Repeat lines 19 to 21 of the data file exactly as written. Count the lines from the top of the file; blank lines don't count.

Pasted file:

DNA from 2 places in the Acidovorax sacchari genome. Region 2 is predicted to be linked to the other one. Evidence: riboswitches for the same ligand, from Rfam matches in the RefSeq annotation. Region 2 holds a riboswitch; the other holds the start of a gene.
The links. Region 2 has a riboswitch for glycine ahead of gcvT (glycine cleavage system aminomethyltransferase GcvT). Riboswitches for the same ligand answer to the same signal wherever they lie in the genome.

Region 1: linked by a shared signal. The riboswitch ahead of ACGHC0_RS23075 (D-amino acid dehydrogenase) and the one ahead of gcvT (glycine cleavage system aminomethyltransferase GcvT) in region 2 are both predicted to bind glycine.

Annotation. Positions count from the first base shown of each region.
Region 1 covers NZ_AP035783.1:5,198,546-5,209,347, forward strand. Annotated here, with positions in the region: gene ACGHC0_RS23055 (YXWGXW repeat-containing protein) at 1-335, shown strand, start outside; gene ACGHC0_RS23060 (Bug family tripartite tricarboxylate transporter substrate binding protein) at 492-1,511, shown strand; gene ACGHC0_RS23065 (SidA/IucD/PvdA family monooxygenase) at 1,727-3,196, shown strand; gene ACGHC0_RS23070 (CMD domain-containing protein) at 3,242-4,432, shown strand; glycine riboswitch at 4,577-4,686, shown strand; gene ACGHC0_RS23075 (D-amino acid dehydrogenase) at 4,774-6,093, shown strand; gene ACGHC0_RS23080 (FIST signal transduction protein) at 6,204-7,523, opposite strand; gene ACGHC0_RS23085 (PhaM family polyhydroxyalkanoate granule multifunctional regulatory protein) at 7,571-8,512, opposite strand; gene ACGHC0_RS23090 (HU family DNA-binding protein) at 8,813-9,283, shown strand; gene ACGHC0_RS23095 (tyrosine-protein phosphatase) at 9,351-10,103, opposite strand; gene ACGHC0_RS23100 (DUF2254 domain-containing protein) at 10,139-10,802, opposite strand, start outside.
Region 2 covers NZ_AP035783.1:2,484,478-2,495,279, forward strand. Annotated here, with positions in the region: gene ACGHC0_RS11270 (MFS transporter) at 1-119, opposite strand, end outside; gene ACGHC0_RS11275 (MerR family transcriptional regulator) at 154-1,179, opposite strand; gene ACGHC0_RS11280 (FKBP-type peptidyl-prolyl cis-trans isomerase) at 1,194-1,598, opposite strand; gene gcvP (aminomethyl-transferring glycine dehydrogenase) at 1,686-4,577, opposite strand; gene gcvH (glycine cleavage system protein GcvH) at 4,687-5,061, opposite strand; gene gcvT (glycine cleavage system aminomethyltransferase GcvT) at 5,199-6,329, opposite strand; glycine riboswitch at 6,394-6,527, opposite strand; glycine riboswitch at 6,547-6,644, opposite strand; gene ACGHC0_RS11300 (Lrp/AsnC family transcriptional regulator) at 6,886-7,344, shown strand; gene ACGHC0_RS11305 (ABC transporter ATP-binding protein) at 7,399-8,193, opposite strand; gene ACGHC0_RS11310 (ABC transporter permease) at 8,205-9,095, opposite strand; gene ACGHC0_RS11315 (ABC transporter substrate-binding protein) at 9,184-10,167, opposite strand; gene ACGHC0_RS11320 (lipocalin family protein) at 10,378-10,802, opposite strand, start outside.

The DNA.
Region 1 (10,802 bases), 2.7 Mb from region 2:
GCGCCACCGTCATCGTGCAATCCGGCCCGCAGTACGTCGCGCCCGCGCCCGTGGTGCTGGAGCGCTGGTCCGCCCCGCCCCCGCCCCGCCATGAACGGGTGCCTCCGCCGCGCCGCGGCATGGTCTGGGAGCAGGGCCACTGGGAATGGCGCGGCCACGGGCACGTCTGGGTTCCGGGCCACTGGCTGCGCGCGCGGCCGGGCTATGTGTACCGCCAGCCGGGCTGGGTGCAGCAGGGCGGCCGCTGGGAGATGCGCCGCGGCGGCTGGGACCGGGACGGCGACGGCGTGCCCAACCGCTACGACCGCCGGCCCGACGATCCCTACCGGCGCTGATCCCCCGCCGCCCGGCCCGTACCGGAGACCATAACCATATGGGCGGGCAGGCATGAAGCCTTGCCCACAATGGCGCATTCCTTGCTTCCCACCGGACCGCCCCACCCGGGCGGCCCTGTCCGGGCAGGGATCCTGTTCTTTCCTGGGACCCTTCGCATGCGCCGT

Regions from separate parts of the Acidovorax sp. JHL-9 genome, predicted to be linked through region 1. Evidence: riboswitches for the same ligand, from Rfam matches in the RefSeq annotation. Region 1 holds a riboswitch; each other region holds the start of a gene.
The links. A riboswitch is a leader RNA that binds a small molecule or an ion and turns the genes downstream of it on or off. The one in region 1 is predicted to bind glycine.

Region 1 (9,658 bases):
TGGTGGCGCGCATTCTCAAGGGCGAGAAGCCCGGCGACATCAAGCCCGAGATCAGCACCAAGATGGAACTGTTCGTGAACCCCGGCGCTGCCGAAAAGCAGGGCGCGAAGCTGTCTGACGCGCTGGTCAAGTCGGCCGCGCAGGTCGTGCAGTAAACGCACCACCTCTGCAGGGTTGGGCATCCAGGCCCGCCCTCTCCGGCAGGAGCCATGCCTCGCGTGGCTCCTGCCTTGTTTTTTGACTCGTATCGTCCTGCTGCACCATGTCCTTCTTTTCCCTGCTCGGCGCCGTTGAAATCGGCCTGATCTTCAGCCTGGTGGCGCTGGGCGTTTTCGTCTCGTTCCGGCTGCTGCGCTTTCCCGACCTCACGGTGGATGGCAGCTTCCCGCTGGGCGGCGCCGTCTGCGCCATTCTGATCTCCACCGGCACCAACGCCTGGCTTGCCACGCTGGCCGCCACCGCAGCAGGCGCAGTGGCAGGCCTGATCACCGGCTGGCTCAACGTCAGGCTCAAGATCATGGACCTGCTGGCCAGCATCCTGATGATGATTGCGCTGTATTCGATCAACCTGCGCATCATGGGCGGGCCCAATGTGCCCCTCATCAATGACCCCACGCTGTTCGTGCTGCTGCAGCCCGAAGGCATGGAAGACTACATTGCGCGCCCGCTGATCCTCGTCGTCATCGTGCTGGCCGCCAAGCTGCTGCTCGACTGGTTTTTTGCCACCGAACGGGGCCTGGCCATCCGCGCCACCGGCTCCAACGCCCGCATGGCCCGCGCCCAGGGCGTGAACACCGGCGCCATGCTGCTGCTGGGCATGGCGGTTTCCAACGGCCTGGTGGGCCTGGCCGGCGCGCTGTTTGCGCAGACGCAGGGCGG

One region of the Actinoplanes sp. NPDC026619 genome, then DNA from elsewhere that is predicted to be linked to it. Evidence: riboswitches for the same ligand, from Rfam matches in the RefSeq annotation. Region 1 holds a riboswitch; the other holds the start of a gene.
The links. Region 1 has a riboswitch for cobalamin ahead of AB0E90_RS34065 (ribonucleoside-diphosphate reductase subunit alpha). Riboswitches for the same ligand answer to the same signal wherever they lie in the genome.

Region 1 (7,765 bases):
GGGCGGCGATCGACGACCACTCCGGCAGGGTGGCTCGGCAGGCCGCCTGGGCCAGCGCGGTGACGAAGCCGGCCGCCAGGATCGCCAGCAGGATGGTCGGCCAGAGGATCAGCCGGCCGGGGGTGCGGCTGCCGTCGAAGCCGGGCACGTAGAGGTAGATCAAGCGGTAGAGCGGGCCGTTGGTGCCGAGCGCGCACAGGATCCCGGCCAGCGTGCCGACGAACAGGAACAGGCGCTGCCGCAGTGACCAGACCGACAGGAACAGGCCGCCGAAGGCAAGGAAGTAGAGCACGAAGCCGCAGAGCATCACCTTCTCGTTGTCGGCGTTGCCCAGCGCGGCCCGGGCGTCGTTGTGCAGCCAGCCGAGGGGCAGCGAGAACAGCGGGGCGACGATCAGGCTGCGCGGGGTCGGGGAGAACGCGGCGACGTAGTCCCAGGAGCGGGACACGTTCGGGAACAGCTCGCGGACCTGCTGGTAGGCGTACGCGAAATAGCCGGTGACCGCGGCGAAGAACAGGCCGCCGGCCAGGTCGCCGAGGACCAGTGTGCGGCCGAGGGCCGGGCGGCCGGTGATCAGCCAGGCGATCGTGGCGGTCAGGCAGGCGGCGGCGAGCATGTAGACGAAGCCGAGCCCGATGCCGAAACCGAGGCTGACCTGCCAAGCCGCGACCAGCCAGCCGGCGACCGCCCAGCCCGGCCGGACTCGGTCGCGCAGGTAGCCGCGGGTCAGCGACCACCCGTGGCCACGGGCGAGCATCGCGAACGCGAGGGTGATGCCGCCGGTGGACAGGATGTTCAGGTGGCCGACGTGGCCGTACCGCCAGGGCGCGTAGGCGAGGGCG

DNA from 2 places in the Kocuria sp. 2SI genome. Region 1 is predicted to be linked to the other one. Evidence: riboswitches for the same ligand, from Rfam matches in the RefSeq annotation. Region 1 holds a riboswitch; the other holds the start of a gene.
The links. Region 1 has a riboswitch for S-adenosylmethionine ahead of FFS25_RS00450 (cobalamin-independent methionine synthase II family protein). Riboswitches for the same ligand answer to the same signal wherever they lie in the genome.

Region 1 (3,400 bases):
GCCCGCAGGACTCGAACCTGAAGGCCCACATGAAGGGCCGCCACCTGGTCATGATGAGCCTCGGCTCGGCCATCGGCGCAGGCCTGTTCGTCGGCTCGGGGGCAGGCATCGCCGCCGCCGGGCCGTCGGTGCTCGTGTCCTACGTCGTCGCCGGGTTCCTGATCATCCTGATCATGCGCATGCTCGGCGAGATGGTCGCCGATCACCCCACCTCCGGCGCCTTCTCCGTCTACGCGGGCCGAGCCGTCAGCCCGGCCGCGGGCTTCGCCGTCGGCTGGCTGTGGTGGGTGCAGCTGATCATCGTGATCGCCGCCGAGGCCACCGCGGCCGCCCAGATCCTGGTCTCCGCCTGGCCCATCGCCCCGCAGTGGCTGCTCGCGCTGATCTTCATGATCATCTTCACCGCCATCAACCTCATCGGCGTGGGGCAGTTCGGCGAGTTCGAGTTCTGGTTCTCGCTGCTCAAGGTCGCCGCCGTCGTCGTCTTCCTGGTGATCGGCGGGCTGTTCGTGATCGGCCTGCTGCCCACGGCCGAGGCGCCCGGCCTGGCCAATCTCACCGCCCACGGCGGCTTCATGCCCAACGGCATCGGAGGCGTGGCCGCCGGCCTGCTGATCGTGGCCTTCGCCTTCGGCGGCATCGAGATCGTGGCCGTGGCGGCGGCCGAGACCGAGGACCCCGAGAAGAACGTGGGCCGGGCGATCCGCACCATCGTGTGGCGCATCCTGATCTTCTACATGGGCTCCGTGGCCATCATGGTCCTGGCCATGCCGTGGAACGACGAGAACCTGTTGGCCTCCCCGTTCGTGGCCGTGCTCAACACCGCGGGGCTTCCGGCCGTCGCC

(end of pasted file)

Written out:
The links. Region 1 has a riboswitch for S-adenosylmethionine ahead of FFS25_RS00450 (cobalamin-independent methionine synthase II family protein). Riboswitches for the same ligand answer to the same signal wherever they lie in the genome.

Region 1 (3,400 bases):
GCCCGCAGGACTCGAACCTGAAGGCCCACATGAAGGGCCGCCACCTGGTCATGATGAGCCTCGGCTCGGCCATCGGCGCAGGCCTGTTCGTCGGCTCGGGGGCAGGCATCGCCGCCGCCGGGCCGTCGGTGCTCGTGTCCTACGTCGTCGCCGGGTTCCTGATCATCCTGATCATGCGCATGCTCGGCGAGATGGTCGCCGATCACCCCACCTCCGGCGCCTTCTCCGTCTACGCGGGCCGAGCCGTCAGCCCGGCCGCGGGCTTCGCCGTCGGCTGGCTGTGGTGGGTGCAGCTGATCATCGTGATCGCCGCCGAGGCCACCGCGGCCGCCCAGATCCTGGTCTCCGCCTGGCCCATCGCCCCGCAGTGGCTGCTCGCGCTGATCTTCATGATCATCTTCACCGCCATCAACCTCATCGGCGTGGGGCAGTTCGGCGAGTTCGAGTTCTGGTTCTCGCTGCTCAAGGTCGCCGCCGTCGTCGTCTTCCTGGTGATCGGCGGGCTGTTCGTGATCGGCCTGCTGCCCACGGCCGAGGCGCCCGGCCTGGCCAATCTCACCGCCCACGGCGGCTTCATGCCCAACGGCATCGGAGGCGTGGCCGCCGGCCTGCTGATCGTGGCCTTCGCCTTCGGCGGCATCGAGATCGTGGCCGTGGCGGCGGCCGAGACCGAGGACCCCGAGAAGAACGTGGGCCGGGCGATCCGCACCATCGTGTGGCGCATCCTGATCTTCTACATGGGCTCCGTGGCCATCATGGTCCTGGCCATGCCGTGGAACGACGAGAACCTGTTGGCCTCCCCGTTCGTGGCCGTGCTCAACACCGCGGGGCTTCCGGCCGTCGCC